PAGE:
The casting of young actors to fill the emotionally demanding roles of Owen and Abby must have been a daunting proposition, but director Matt Reeves has struck gold with Kodi Smit-McPhee (2009's "The Road") and Chloe Grace Moretz (2010's "Kick-Ass"). Both are astounding, delivering performances so raw and true they remind of no one less than Jean-Pierre Leaud in Francois Truffaut's 1959 coming-of-age landmark "The 400 Blows." Smit-McPhee devastates as a meek young boy who gets lost spying on the lives of the other residents of his apartment complex to escape from his own. A scene where he calls up his dad on the phone and struggles to find a solace he is no longer getting from either of his parents is remarkably moving. So, too, is the shot of happiness he finally finds in his relationship with Abby. When he asks her to go steady and she agrees, the look on his face says it all.
As Abby, Moretz has an even tougher assignment. Wise beyond her years, vulnerable, seemingly innocent yet capable of ruthless murder, Abby is full of contradictions. She loves Owen, but is she also using him the way she has used her "Father" for the last fifty years? Indeed, she is destined to remain a child for the rest of eternity while Owen ages into adulthood. This knowledge brings a mournful undercurrent to the bond they share, and Moretz and Smit-McPhee seem to fully understand the complexity within their parts. Supporting turns from Richard Jenkins (2010's "Eat Pray Love"), sad as Abby's "Father;" Elias Koteas (2010's "Shutter Island"), in the newly invented role of a policeman sniffing too close to a truth that could seal his fate, and Dylan Minnette (2007's "Fred Claus"), menacingly charismatic as bully Kenny, spouting off the same taunts and put-downs that he receives from his cruel older brother, all impress without stealing the rightful spotlight from Smit-McPhee and Moretz.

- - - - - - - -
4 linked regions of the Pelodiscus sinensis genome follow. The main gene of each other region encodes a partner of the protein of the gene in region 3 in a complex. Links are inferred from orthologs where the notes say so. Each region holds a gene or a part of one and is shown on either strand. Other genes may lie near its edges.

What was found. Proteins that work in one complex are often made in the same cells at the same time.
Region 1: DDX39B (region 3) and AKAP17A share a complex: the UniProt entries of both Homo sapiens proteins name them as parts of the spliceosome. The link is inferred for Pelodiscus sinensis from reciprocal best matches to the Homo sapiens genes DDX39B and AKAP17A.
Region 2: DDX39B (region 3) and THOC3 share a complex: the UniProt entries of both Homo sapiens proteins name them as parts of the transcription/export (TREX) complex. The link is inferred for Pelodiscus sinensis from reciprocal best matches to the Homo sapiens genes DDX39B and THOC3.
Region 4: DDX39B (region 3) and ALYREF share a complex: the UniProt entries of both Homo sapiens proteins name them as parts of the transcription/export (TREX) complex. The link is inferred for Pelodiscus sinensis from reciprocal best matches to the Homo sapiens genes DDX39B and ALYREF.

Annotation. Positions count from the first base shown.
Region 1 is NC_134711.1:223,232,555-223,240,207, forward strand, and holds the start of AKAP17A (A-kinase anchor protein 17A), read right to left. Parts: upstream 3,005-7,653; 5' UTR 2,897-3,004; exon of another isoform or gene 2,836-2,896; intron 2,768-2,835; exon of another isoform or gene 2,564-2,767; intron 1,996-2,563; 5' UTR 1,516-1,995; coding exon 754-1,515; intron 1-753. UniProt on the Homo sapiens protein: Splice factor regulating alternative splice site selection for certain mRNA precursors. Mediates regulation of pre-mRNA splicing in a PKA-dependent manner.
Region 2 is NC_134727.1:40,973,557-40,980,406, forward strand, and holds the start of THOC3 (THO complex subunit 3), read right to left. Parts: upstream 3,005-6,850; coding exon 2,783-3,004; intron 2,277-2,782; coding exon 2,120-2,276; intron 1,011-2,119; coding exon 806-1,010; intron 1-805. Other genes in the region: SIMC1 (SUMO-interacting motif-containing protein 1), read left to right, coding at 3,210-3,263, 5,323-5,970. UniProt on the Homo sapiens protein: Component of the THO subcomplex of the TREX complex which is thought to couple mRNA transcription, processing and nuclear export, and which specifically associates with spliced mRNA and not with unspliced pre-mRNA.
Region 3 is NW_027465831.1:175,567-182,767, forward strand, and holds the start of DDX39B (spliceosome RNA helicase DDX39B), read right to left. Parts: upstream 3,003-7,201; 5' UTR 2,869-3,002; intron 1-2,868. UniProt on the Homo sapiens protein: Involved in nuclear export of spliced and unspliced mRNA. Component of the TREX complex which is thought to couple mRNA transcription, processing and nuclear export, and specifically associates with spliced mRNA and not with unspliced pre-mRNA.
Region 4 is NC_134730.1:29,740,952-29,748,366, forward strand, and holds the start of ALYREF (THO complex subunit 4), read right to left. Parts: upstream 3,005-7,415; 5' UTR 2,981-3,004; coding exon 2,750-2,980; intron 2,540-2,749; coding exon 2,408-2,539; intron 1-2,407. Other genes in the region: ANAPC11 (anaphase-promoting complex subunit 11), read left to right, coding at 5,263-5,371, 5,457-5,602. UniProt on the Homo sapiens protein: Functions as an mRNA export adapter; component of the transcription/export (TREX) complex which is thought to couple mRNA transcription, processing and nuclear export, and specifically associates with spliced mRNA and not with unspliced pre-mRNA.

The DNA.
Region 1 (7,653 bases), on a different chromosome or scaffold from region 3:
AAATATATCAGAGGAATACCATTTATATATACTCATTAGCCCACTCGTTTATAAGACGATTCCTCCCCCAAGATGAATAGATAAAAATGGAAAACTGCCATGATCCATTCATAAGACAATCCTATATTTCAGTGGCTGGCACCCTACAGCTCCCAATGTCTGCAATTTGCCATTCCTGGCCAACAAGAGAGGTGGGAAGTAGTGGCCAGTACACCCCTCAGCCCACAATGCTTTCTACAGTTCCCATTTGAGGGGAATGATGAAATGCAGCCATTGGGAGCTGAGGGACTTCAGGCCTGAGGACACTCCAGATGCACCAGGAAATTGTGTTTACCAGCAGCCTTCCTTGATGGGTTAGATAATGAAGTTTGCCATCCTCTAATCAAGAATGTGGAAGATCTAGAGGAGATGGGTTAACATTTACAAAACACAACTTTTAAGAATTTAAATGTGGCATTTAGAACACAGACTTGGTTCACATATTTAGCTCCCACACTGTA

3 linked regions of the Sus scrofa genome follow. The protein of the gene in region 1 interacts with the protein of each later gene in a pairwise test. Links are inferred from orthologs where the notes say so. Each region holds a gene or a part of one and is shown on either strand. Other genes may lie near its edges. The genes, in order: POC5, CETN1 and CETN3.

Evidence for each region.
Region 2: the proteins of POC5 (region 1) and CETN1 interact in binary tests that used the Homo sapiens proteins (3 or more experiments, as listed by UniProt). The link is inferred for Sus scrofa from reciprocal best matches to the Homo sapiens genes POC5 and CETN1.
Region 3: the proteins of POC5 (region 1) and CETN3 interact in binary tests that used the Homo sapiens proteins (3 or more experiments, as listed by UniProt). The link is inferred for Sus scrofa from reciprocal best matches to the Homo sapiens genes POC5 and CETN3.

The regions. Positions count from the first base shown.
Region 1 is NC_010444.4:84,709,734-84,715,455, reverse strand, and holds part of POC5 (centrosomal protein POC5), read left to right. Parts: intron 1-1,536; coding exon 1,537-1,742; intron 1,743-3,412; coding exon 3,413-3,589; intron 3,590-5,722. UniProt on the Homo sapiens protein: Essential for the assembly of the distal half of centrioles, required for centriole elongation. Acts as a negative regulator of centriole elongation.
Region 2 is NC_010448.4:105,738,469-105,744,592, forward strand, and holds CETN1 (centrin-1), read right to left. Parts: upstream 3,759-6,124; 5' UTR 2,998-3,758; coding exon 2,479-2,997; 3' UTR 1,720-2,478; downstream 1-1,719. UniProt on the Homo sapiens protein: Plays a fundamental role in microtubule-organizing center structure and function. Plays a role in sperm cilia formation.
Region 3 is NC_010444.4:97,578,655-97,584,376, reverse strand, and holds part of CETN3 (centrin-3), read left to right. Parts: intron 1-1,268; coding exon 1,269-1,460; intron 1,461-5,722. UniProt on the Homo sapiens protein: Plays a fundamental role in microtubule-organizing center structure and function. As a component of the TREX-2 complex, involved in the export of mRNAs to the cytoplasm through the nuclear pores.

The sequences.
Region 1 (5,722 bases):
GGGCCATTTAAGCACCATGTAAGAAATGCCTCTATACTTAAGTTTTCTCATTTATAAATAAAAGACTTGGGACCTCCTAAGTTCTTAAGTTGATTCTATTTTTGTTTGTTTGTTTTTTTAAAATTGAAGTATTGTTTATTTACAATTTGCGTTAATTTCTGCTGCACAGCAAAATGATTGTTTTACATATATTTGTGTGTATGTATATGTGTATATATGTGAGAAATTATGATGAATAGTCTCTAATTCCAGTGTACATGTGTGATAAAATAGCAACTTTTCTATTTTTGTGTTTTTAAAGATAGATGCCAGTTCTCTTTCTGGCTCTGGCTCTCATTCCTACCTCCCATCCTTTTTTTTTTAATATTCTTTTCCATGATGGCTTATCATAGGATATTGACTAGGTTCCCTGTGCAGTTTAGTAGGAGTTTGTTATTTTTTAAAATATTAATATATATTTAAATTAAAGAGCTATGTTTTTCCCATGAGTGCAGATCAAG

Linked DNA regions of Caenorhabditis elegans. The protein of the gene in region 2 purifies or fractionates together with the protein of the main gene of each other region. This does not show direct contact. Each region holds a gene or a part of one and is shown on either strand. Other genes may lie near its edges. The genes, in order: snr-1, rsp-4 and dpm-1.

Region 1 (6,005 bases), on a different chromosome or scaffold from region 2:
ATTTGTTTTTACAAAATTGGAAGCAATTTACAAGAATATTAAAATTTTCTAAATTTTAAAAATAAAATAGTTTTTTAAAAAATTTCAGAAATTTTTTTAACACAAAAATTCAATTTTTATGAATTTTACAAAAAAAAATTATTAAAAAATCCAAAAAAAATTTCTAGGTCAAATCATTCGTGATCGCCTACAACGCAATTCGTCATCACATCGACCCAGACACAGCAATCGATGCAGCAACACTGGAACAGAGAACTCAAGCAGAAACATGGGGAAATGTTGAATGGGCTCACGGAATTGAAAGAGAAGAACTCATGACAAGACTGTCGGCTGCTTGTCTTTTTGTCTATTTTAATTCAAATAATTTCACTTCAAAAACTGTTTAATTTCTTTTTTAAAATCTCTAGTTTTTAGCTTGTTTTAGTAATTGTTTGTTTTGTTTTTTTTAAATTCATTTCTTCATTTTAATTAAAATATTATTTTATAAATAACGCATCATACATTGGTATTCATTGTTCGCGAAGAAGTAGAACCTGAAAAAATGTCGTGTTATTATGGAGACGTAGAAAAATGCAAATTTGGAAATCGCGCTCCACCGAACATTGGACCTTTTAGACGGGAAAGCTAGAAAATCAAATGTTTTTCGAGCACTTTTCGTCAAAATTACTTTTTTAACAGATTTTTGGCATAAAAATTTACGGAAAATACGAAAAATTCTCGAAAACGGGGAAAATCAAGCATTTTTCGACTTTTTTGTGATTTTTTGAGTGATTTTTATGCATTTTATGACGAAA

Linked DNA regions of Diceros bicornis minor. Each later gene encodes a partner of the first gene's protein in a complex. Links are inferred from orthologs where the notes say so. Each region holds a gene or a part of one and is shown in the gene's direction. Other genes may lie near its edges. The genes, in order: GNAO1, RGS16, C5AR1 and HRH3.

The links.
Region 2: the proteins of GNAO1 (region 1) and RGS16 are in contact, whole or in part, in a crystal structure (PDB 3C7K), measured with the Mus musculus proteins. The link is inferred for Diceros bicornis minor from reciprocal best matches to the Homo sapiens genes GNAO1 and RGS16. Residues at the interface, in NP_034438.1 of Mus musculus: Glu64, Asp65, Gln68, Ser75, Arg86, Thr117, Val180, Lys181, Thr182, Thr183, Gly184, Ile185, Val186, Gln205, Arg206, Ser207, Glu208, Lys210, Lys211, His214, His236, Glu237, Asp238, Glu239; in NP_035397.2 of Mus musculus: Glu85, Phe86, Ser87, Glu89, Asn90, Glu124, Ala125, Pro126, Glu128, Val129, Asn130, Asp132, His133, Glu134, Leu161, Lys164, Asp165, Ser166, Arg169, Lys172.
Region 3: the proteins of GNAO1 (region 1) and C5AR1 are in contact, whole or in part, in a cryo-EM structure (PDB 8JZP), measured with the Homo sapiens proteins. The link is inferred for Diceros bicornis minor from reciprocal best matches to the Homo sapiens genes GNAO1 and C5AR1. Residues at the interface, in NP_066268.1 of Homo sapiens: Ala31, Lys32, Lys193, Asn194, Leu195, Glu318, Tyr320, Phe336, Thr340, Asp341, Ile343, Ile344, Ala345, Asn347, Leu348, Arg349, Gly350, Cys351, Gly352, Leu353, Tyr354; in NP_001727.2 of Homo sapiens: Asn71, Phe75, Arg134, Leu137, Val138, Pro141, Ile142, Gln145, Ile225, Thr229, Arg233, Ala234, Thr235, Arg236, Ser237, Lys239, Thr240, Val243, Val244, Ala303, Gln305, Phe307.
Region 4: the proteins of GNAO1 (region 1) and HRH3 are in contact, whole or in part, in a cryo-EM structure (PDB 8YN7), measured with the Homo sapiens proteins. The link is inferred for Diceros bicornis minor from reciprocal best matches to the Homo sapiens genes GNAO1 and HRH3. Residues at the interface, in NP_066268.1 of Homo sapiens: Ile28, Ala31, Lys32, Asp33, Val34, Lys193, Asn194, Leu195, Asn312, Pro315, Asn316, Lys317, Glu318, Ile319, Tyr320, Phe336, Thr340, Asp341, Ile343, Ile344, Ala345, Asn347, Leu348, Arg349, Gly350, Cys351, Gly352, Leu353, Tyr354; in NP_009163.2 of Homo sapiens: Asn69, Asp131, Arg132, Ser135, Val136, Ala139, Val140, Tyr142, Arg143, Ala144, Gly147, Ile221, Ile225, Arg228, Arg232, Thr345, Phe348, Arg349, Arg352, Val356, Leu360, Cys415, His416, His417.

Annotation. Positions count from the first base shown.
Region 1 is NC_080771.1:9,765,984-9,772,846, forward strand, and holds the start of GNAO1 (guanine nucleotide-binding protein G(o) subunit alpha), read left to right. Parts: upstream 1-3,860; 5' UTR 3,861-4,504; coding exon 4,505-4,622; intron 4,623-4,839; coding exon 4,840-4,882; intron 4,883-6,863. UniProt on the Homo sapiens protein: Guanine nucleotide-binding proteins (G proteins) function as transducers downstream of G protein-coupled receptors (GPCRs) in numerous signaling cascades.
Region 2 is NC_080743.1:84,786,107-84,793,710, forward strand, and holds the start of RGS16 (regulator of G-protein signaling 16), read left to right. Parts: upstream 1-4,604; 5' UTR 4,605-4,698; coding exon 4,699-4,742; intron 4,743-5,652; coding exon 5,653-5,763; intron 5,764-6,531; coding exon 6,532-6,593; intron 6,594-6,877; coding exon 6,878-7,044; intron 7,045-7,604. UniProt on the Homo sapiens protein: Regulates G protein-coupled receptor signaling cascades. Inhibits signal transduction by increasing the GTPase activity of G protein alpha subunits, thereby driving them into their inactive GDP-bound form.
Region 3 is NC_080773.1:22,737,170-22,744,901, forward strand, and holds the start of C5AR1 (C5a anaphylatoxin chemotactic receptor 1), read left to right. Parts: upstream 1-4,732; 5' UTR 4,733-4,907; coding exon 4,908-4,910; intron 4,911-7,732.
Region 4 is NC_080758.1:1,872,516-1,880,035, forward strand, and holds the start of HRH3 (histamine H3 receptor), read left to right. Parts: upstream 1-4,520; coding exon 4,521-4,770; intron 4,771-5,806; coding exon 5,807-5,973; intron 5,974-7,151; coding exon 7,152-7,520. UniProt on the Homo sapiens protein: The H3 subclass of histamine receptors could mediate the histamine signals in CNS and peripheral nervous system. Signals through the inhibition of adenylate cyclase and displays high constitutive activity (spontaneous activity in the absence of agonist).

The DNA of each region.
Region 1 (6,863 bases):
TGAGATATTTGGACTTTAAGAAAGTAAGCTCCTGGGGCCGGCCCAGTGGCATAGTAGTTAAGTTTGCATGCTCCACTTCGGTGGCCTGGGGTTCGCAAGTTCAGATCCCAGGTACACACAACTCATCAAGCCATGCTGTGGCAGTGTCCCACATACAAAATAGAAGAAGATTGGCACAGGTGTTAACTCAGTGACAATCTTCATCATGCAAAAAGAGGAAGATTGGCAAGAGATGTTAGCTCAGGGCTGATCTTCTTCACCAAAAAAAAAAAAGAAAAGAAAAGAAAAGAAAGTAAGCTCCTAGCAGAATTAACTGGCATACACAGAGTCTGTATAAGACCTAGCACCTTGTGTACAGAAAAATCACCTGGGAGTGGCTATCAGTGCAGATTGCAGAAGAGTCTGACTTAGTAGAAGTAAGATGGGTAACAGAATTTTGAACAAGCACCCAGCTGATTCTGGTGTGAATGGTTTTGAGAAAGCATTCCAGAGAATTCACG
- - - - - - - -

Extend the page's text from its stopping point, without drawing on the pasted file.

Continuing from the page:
With his dad never more than a voice on a phone and his distraught mother (Cara Buono) never clearly captured in full on camera—her face is always either blurred, turned away, or just out of frame—Owen's isolation and disconnect to the grown-ups around him is indelibly felt. He finds the companion he needs in Abby, but it is one that comes with a price he may ultimately live to regret once he gets older and recognizes the cost of the decisions he's made. Until then, the two of them are soul mates. Free of compromise if not consistently of its own individuality—director Matt Reeves owes a lot to "Let the Right One In," particularly a climactic swimming pool scene that is almost shot-for-shot identical—"Let Me In" will have fans of the original questioning this one's purpose until they see it and realize alterations have been made for the better. Altogether more confident and dramatically sound, this is the rare remake that makes a convincing case for existing by exceeding expectations in nearly every way.